Your expended diet will probably be a diet you will have to maintain long term, but you can re-test foods every six months or so to see if something has changed and you can now absorb higher levels of certain FODMAPs.
The news of this diet is spreading throughout the world, changing lives. If your health practitioner hasn’t heard of it, don’t give up – find someone who has both the knowledge and personal experience of the diet to help you implement it correctly and to integrate it into your life.
An Example of Low FODMAP Foods
Broccoli (½ cup), common cabbage (1 cup), bell peppers (½ cup), carrot (1), celery (¼ stalk), cucumber (½ cup), eggplant (½ cup), green beans (10), kale (1 cup), leeks (green part only -½ cup), lettuce (1 cup), peas (¼ cup), potato (1), pumpkin (½ cup), radishes (2), spinach (1 cup), spring onion (green part only – 2), sweet potato (½ cup), tomatoes (1), zucchini (½ cup).
Bananas (1), blueberries (20), cantaloupe (1/2 cup), grapes (20), honeydew (1/2 cup), kiwifruit (1), lemon juice (1 tsp), oranges (1), passionfruit (1), paw paw, (1/2 cup), pineapple (1/2 cup), raspberries (10), rhubarb (1/2 stalk), rock melon (1/2 cup), strawberries (8).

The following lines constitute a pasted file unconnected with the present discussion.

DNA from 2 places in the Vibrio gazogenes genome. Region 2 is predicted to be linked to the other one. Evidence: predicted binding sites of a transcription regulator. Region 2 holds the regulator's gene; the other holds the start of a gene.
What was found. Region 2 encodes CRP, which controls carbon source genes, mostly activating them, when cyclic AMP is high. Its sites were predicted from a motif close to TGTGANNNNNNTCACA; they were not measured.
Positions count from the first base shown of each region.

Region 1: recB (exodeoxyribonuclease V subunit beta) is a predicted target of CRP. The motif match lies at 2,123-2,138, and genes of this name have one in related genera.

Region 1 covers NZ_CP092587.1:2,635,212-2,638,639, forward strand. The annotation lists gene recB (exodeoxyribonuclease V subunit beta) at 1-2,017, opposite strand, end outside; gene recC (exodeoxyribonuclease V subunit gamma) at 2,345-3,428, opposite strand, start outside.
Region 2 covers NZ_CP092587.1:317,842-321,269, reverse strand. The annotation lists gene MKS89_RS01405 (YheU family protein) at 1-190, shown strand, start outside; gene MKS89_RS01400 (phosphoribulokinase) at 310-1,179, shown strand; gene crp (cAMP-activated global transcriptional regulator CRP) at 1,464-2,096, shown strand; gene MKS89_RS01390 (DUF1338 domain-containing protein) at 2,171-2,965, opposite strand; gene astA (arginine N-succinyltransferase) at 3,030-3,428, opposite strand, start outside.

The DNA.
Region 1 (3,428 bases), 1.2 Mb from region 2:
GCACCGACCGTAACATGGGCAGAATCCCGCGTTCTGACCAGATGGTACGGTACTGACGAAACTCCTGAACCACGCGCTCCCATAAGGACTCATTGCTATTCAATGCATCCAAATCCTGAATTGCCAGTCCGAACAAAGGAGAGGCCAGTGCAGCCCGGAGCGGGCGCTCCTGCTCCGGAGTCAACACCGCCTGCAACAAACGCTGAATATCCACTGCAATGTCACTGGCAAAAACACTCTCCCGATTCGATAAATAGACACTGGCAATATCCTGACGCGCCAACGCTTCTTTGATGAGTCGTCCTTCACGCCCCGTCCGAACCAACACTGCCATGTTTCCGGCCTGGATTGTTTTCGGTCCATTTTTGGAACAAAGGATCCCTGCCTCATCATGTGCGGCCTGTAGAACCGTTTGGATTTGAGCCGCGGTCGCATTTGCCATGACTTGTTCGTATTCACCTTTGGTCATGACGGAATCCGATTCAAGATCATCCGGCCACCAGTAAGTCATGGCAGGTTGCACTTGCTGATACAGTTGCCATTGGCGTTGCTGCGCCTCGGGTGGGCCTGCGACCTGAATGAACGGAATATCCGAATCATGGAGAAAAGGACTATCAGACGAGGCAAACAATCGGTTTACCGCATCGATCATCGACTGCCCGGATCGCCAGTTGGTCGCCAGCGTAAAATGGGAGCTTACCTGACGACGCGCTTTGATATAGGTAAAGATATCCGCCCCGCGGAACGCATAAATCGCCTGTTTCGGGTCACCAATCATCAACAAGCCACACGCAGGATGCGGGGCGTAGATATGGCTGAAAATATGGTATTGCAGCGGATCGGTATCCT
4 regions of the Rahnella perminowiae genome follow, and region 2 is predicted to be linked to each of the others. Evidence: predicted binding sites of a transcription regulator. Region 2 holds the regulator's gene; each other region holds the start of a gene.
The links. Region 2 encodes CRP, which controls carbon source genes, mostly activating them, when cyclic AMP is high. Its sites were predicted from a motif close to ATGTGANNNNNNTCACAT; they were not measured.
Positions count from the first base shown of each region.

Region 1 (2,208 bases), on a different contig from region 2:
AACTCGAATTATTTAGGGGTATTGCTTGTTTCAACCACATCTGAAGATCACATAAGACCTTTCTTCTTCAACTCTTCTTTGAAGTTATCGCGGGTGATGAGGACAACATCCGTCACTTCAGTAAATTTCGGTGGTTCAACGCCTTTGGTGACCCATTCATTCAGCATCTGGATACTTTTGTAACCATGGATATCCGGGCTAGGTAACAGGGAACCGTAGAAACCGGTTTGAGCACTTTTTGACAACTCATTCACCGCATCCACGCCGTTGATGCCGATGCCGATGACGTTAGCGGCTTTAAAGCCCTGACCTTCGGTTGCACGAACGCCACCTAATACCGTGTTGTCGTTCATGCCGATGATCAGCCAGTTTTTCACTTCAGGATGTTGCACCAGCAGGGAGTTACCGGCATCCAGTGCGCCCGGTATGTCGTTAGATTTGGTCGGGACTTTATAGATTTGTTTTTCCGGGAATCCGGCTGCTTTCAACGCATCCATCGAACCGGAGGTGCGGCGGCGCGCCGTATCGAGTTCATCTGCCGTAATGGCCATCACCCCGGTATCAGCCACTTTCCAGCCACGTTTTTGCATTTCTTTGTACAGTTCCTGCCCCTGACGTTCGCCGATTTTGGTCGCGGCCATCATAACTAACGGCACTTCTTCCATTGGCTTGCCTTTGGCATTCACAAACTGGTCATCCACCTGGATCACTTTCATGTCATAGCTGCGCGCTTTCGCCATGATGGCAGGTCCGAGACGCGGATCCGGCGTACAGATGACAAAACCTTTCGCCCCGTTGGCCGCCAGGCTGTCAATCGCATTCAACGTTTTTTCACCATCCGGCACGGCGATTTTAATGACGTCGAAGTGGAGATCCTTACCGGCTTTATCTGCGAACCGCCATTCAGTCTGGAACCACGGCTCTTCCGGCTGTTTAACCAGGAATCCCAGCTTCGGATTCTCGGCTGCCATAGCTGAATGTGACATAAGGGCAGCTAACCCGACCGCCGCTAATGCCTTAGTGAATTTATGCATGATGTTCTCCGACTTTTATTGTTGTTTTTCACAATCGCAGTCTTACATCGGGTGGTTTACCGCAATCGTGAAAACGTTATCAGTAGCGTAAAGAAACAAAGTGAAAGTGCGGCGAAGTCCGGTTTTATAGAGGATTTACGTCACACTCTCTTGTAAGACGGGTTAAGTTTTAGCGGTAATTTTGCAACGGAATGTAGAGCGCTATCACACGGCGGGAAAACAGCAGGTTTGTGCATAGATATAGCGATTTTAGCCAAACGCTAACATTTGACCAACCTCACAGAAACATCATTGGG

Gluten-free bread and cereals, amaranth, arrowroot, brown rice (1cup), buckwheat, millet, oats (1/4 cup), oat bran (2 tbsp), gluten-free pasta (1 cup), polenta (1 cup), potato starch/flour, quinoa, quinoa flakes (1 cup), white rice (1 cup), rice noodles (1 cup), sorghum, sourdough oat bread (1 slice), puffed wheat (1/2 cup), sourdough spelt bread (2 slices).
Chickpeas – canned (1/4 cup), Lentils – canned (1/2 cup), lentils green/red, boiled (1/4 cup). Note: you can have more canned lentils than fresh as long as you drain and rinse them because most of the FODMAPs have leeched out into the liquid.
Cheddar (40gms/1.4oz), cottage cheese (4 tbsp), feta (1/2 cup), halloumi (50gms/1.8oz), ricotta (2 tbsp), lactose-free milk (1 cup), hard cheeses including brie and camembert (40gms/1.4oz), lactose-free yoghurt (1 small pot), butter. Note: dairy products like hard cheeses and butter are very low in lactose because they are mainly fat.
Do you struggle with IBS? Have you tried any of these suggestions? Share below!